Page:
How to Use the NBME Self-Assessments to Prepare for Step 1


Despite their nondescript name, the Comprehensive Basic Science Self-Assessments (CBSSAs) offered by the National Board of Medical Examiners’ (NBME) cover material most closely related to the USMLE Step 1 exam. Consequently, they represent one of the most important resources to use to prepare for Step 1, yet many students aren't sure how to best utilize these practice tests, often referred to as "NBMEs".

Below is a comprehensive guide on how get the most out of these crucial practice tests in order to help you survive (and ace!) Step 1.


The Basics

Number

As of today, there are 6 practice exams available under the Comprehensive Basic Science Self-Assessment (CBSSA) tab on the NBME website. Each exam costs $60 and can be purchased through the official website. Available forms include 13, 15, 16, 17, 18 and 19, with the missing numbers corresponding to “retired” exams. Older exams are no longer available through the NBME. but can be found online through unofficial websites. Don't feel compelled to seek out these retired exams; most students (including those who do excel on Step 1) don't use these old exams.

Format

The format of these practice exams differs from the actual Step 1 exam in two key ways. First. NBME practice exams are comprised of 4 sections composed of 50 questions each. With 1 minute and 30 seconds theoretically allotted to each question, you have 1 hour and 15 minutes to complete each section and 5 hours total for the whole exam. The actual Step 1 exam is comprised of 7 sections of 40 question blocks, corresponding to 1 hour per section (7 hours total). Second, the user interface of the NBME practice exams is different from that of the actual exam, despite originating from the “official” organization, the NBME. Surprisingly, the UWorld question banks and practice exams best recapitulate the actual testing interface.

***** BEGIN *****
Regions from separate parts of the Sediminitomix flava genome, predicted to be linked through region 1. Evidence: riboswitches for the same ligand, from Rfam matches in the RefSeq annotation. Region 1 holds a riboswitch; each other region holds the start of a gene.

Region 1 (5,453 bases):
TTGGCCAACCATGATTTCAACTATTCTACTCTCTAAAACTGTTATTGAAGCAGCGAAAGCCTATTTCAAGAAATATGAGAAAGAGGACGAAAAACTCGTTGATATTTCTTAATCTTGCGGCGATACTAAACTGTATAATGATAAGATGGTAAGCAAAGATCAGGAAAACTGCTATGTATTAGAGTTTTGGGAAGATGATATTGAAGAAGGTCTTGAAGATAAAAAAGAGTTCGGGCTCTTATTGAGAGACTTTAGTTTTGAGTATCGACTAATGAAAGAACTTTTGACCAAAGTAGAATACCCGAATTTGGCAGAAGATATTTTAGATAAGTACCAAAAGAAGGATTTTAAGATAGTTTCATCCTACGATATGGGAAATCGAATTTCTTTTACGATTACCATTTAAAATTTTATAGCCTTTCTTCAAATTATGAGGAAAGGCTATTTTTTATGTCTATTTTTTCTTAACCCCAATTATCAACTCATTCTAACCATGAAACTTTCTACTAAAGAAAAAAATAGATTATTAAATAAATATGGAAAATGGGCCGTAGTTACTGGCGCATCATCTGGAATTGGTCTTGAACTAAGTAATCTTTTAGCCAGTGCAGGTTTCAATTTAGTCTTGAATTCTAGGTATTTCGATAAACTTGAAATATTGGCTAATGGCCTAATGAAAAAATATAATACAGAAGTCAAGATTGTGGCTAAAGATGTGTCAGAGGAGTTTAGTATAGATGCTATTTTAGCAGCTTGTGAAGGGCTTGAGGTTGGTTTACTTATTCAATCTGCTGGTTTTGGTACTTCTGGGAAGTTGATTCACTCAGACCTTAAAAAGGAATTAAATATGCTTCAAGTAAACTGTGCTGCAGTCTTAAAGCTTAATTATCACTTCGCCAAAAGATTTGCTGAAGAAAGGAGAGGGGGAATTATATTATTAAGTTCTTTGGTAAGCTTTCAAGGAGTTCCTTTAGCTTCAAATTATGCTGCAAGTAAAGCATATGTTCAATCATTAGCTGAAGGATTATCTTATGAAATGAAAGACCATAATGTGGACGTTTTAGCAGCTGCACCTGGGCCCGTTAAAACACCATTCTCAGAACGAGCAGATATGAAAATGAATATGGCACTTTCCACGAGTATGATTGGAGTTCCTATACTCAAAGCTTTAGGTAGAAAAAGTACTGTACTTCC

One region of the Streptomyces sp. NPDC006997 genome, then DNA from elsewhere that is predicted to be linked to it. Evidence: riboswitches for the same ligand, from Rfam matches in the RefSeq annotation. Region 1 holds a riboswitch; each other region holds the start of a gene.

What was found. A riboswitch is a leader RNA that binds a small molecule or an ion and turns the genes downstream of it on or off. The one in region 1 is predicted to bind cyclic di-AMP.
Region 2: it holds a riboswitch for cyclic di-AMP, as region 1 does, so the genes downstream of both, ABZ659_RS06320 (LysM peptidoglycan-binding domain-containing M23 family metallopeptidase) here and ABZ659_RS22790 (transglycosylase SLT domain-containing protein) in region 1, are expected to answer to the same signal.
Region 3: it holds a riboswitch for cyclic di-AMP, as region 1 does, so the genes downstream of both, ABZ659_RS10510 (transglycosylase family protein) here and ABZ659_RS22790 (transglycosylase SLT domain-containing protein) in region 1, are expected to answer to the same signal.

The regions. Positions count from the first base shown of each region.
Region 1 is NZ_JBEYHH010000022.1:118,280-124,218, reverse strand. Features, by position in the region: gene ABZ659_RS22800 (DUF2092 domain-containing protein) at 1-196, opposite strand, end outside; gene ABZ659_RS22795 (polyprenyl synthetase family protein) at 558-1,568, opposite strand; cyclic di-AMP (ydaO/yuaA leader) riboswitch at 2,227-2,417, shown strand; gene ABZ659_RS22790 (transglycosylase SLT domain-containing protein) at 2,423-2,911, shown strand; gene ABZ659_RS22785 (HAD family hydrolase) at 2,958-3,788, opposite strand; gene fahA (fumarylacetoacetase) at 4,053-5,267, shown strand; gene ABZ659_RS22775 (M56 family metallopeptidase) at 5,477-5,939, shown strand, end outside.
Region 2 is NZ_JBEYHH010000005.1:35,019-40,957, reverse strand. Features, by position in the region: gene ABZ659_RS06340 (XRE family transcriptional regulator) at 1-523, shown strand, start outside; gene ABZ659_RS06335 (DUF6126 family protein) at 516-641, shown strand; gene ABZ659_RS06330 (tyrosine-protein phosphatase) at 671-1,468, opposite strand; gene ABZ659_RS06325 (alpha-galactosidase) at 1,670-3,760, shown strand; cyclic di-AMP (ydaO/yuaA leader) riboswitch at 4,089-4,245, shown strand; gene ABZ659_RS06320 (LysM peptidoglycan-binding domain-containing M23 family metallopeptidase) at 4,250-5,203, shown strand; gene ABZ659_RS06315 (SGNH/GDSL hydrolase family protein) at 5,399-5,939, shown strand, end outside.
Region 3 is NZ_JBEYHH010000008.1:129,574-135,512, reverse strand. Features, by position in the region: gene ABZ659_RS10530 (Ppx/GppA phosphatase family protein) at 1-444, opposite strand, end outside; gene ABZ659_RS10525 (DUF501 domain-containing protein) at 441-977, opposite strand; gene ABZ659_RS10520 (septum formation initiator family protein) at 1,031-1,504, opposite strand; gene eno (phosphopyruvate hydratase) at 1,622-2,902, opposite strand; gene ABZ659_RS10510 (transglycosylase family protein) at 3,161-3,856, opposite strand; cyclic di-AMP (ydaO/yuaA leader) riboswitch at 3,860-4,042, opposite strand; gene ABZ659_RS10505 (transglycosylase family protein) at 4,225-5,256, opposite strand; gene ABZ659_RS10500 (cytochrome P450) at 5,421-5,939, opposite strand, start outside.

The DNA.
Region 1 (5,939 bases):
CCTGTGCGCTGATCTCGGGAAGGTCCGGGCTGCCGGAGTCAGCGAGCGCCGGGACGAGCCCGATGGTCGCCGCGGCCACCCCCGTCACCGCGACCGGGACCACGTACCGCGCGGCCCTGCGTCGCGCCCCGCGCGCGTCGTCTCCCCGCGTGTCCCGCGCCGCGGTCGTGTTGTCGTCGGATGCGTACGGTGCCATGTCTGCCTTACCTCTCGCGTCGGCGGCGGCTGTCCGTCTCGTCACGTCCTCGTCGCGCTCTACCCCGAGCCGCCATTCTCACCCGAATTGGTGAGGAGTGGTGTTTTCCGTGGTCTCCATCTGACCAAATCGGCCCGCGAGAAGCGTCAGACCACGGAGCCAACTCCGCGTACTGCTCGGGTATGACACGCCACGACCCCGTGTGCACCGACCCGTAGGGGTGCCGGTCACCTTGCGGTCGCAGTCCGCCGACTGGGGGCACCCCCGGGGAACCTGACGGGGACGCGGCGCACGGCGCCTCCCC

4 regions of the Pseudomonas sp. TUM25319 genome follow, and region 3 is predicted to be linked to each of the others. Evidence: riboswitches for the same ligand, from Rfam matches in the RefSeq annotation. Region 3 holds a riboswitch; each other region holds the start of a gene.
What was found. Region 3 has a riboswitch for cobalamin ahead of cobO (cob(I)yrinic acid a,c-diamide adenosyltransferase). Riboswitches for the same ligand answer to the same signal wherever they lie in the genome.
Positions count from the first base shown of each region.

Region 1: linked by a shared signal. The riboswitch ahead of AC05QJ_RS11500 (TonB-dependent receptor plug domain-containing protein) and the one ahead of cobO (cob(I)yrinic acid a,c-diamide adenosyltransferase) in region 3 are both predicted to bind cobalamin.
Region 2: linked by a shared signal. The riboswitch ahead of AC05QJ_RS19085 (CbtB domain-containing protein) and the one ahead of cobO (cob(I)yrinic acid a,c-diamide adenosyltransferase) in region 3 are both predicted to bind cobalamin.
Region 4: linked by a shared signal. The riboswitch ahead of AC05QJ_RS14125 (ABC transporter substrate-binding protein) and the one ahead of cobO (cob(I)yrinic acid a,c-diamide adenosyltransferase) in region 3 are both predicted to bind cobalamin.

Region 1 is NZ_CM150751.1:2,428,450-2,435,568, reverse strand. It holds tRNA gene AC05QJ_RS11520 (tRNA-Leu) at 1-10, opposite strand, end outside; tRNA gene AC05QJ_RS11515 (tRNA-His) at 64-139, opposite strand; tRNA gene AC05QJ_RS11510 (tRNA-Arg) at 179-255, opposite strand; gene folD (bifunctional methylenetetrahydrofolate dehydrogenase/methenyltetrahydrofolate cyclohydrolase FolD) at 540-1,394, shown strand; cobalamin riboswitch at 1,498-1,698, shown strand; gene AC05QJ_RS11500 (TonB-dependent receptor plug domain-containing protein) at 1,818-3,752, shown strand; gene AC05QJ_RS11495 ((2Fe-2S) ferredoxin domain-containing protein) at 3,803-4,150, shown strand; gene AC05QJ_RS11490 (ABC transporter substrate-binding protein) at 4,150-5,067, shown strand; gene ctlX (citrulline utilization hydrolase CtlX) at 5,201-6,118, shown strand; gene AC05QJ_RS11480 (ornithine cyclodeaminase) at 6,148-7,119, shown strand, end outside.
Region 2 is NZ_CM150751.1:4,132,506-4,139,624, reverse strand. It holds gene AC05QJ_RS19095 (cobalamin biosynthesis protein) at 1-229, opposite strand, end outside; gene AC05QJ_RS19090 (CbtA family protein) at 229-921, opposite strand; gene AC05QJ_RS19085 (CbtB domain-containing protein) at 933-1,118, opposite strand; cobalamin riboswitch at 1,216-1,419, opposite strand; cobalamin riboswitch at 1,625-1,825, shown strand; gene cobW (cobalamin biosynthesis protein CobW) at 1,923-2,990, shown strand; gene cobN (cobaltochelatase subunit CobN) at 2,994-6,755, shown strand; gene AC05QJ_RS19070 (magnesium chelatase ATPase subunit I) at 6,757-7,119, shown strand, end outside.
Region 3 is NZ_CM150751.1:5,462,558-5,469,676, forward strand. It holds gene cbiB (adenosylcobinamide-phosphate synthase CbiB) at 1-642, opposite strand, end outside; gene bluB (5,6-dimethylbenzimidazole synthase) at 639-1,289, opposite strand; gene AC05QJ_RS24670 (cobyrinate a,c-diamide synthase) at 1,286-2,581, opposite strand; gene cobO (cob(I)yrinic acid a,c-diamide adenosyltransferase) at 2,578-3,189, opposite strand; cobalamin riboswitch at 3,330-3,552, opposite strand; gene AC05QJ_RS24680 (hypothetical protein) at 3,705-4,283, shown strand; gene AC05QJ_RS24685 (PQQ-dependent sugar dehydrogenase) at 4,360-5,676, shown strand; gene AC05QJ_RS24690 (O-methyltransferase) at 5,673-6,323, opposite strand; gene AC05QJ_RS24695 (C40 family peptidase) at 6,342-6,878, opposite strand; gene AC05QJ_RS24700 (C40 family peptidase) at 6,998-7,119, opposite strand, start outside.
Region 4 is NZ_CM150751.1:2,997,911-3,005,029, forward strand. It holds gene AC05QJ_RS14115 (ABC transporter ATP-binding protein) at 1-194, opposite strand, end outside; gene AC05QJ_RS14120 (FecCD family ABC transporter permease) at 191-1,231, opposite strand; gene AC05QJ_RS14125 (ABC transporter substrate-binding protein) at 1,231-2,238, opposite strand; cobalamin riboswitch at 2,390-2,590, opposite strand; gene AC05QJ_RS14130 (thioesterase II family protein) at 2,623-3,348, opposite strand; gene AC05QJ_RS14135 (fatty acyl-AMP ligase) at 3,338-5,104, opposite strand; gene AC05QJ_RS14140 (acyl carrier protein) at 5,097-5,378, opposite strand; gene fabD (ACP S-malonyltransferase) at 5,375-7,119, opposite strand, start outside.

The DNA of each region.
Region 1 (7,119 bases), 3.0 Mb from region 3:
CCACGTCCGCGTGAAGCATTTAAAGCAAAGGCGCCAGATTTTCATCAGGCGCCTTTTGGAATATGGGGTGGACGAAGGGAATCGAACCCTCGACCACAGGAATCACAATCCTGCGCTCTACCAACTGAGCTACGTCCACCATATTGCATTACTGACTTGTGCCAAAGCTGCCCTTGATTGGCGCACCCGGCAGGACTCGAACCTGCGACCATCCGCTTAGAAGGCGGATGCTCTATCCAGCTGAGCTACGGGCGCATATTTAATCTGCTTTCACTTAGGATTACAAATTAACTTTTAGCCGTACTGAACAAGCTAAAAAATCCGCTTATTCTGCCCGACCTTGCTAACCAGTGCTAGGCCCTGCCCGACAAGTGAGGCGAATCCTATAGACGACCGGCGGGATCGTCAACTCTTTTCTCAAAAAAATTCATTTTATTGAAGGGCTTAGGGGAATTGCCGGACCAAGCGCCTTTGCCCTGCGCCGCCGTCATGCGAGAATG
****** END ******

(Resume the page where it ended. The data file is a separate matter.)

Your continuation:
Taking the Self-Assessment

Timing

The exact timing of the first practice exam can be a contentious issue. Some argue that it should be taken at the very beginning, right before your dedicated study time. On the one hand, doing very poorly (or even failing) such an early exam can provide for a very motivated beginning to your studying. Additionally, it could give you a sense of which areas you are weak on. On the other hand, some argue that it is a “waste” of one of six crucial study aides, but this only holds true if the exam is not properly reviewed afterwards. Personally, I did not take an exam at the very beginning of my dedicated study period, ascribing to the latter rationale. Instead I took the first practice exam right after my first pass of First Aid.